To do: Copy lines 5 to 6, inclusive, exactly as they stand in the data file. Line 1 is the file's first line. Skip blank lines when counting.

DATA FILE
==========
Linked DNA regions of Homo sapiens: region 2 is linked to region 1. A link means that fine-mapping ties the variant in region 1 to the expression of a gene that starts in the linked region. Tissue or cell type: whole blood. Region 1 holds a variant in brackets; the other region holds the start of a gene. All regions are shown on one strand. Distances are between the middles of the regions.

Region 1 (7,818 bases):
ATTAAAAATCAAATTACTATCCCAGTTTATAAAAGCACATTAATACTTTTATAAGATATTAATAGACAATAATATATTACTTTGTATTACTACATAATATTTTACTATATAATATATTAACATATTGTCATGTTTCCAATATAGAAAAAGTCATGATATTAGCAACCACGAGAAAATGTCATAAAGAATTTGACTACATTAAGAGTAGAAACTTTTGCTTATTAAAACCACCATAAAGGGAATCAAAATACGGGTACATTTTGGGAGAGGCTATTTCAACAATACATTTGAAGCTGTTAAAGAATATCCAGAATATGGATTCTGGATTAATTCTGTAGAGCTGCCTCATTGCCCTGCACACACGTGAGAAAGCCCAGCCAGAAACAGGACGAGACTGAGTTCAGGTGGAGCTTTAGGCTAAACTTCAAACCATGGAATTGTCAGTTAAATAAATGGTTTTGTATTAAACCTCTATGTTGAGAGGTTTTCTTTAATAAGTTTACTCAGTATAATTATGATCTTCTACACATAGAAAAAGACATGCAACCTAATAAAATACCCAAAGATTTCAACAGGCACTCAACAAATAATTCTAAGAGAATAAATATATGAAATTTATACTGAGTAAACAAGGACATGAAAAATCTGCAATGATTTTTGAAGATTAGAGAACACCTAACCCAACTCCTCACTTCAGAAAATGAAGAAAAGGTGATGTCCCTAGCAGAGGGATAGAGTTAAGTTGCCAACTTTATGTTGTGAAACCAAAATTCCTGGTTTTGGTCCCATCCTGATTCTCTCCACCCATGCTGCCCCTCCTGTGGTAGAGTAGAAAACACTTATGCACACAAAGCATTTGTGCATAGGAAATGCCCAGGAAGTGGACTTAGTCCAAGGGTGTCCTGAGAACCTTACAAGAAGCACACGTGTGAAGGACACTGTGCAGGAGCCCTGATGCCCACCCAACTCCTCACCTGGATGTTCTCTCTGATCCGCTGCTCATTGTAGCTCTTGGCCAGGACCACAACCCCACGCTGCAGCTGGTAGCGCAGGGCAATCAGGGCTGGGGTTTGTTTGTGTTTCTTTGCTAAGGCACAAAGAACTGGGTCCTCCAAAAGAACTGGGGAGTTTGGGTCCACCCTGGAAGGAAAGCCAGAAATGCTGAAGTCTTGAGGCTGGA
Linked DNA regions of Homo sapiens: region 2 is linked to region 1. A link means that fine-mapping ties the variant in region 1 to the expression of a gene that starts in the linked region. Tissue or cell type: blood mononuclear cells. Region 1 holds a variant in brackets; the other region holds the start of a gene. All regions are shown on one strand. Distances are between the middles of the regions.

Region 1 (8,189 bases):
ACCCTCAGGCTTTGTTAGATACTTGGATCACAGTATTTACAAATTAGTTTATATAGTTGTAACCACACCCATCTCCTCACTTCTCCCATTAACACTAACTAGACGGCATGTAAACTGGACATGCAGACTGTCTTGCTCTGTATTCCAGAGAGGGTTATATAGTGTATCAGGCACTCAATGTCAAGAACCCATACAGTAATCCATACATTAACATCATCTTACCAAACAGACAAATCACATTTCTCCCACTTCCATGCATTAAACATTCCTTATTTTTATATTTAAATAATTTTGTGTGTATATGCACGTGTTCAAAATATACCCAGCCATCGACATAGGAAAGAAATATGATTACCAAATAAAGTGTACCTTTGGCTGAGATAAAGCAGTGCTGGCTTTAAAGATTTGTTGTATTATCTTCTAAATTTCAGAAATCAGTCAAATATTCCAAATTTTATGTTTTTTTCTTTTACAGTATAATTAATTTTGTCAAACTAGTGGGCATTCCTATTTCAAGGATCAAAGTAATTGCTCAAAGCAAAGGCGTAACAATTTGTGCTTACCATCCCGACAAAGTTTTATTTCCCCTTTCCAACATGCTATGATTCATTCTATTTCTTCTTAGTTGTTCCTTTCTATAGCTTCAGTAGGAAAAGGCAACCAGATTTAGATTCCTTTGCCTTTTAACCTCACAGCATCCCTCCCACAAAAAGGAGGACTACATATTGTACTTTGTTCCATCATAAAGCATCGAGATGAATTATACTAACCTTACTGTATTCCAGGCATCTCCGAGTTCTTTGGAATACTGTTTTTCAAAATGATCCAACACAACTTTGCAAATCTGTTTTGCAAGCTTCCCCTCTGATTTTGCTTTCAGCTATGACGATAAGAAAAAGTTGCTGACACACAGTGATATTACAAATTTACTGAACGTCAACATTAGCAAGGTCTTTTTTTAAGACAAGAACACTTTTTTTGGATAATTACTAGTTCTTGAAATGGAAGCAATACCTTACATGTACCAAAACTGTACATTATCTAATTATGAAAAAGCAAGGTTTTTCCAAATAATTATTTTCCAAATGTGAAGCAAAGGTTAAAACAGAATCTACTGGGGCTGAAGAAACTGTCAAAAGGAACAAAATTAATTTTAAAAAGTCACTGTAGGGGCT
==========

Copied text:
Region 1 (8,189 bases):
ACCCTCAGGCTTTGTTAGATACTTGGATCACAGTATTTACAAATTAGTTTATATAGTTGTAACCACACCCATCTCCTCACTTCTCCCATTAACACTAACTAGACGGCATGTAAACTGGACATGCAGACTGTCTTGCTCTGTATTCCAGAGAGGGTTATATAGTGTATCAGGCACTCAATGTCAAGAACCCATACAGTAATCCATACATTAACATCATCTTACCAAACAGACAAATCACATTTCTCCCACTTCCATGCATTAAACATTCCTTATTTTTATATTTAAATAATTTTGTGTGTATATGCACGTGTTCAAAATATACCCAGCCATCGACATAGGAAAGAAATATGATTACCAAATAAAGTGTACCTTTGGCTGAGATAAAGCAGTGCTGGCTTTAAAGATTTGTTGTATTATCTTCTAAATTTCAGAAATCAGTCAAATATTCCAAATTTTATGTTTTTTTCTTTTACAGTATAATTAATTTTGTCAAACTAGTGGGCATTCCTATTTCAAGGATCAAAGTAATTGCTCAAAGCAAAGGCGTAACAATTTGTGCTTACCATCCCGACAAAGTTTTATTTCCCCTTTCCAACATGCTATGATTCATTCTATTTCTTCTTAGTTGTTCCTTTCTATAGCTTCAGTAGGAAAAGGCAACCAGATTTAGATTCCTTTGCCTTTTAACCTCACAGCATCCCTCCCACAAAAAGGAGGACTACATATTGTACTTTGTTCCATCATAAAGCATCGAGATGAATTATACTAACCTTACTGTATTCCAGGCATCTCCGAGTTCTTTGGAATACTGTTTTTCAAAATGATCCAACACAACTTTGCAAATCTGTTTTGCAAGCTTCCCCTCTGATTTTGCTTTCAGCTATGACGATAAGAAAAAGTTGCTGACACACAGTGATATTACAAATTTACTGAACGTCAACATTAGCAAGGTCTTTTTTTAAGACAAGAACACTTTTTTTGGATAATTACTAGTTCTTGAAATGGAAGCAATACCTTACATGTACCAAAACTGTACATTATCTAATTATGAAAAAGCAAGGTTTTTCCAAATAATTATTTTCCAAATGTGAAGCAAAGGTTAAAACAGAATCTACTGGGGCTGAAGAAACTGTCAAAAGGAACAAAATTAATTTTAAAAAGTCACTGTAGGGGCT